Chinese v-twin diesel.

Homebuilt Aircraft & Kit Plane Forum

Help Support Homebuilt Aircraft & Kit Plane Forum:

Vigilant1

Well-Known Member
Lifetime Supporter
Joined
Jan 24, 2011
Messages
6,194
Location
US
Feasible to aim an IR "thermometer" close to the giubo (or whatever the damper is) with a cockpit readout during testing? At least ground testing? It might show which RPMs the giubo is working hardest/absorbing the most heat. If forced air cooling is deemed appropriate, the thermometer could let you know if it is being effective.
 
Last edited:

Rik-

Well-Known Member
Joined
Sep 13, 2019
Messages
455
Location
San Rafael, California
Thanks Bill, I get that but what I don't get is these French guys are using three or four different diesels with different ratio redrives and none are having the problems I keep reading about here. I'm getting close to flying so would like to understand why theory and practice isn't aligned here.
Never, accept what an armchair pontificator says over real life results and facts.

If the planes are flying and everyone is fat and happy then this is worth more than anything you will read from the armchair professionals on here.
 

Victor Bravo

Well-Known Member
HBA Supporter
Joined
Jul 30, 2014
Messages
8,935
Location
KWHP, Los Angeles CA, USA
Never, accept what an armchair pontificator says over real life results and facts.

If the planes are flying and everyone is fat and happy then this is worth more than anything you will read from the armchair professionals on here.
What about if the "pontificator" is a scientist or engineer with XYZ number of years' experience studying, testing, and designing around these real life results and facts and known physics? Is that pontificator's opinion or guidance any less valid because he is sitting in an armchair when he pontificates?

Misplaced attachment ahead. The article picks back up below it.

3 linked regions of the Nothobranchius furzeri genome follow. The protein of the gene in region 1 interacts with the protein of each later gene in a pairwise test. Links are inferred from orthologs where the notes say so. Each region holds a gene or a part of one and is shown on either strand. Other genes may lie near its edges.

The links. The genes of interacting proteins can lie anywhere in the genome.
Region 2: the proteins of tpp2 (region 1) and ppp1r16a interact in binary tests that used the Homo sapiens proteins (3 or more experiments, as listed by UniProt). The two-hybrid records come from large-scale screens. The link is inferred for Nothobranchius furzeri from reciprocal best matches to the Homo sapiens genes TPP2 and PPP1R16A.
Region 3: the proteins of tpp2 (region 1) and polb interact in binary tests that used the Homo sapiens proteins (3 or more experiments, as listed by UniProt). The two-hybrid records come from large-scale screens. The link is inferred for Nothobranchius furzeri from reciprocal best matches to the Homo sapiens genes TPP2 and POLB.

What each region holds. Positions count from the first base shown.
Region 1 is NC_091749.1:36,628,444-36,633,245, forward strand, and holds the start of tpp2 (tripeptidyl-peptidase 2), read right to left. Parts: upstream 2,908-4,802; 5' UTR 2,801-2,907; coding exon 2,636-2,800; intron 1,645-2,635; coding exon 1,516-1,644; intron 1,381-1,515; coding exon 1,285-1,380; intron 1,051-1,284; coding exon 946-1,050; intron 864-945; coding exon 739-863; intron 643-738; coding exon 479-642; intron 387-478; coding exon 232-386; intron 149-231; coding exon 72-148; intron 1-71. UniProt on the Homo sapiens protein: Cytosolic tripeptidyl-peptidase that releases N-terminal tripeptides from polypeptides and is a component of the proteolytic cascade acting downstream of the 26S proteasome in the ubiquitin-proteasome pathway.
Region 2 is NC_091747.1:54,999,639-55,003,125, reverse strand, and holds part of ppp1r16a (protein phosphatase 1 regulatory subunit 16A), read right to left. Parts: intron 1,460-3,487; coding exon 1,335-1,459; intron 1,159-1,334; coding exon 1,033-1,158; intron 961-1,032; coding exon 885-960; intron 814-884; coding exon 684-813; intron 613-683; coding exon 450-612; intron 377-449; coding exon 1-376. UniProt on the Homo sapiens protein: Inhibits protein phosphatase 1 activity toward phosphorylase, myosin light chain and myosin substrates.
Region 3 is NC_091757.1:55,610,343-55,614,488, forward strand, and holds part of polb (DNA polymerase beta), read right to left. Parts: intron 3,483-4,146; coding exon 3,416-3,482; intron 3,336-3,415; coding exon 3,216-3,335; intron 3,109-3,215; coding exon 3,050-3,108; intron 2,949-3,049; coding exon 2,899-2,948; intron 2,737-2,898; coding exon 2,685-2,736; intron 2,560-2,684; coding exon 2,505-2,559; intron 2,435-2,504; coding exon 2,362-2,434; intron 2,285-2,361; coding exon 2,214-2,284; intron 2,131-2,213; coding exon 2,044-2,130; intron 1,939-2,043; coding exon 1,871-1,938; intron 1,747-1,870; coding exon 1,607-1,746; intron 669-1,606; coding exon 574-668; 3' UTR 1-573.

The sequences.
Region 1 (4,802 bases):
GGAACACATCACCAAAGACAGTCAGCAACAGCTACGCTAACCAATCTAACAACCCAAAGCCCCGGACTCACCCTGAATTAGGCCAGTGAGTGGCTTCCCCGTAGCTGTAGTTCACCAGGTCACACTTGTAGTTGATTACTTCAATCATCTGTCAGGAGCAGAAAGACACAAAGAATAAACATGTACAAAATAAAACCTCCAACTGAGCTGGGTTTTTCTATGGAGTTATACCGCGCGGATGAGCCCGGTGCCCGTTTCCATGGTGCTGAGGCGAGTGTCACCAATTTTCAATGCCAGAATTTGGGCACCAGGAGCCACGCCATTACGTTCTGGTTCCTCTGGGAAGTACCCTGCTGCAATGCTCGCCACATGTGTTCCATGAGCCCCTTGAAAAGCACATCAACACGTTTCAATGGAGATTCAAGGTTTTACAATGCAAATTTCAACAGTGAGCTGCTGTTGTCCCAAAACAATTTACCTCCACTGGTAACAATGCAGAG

If one of the people flying these engines in France makes a statement on the internet, while sitting in his armchair, does the armchair somehow invalidate his facts?
 

Rik-

Well-Known Member
Joined
Sep 13, 2019
Messages
455
Location
San Rafael, California
What about if the "pontificator" is a scientist or engineer with XYZ number of years' experience studying, testing, and designing around these real life results and facts and known physics? Is that pontificator's opinion or guidance any less valid because he is sitting in an armchair when he pontificates?

If one of the people flying these engines in France makes a statement on the internet, while sitting in his armchair, does the armchair somehow invalidate his facts?
Well as Edison would say, what have you done vs what others are actually doing?

Don't be afraid to tell someone that something won't work simply because you don't have the ability to make it work as there's lots of experts saying things would never work all the while there are people providing that it does.

We are not talking some ponzi scheme here.
 

patrickrio

Well-Known Member
Joined
Aug 15, 2020
Messages
278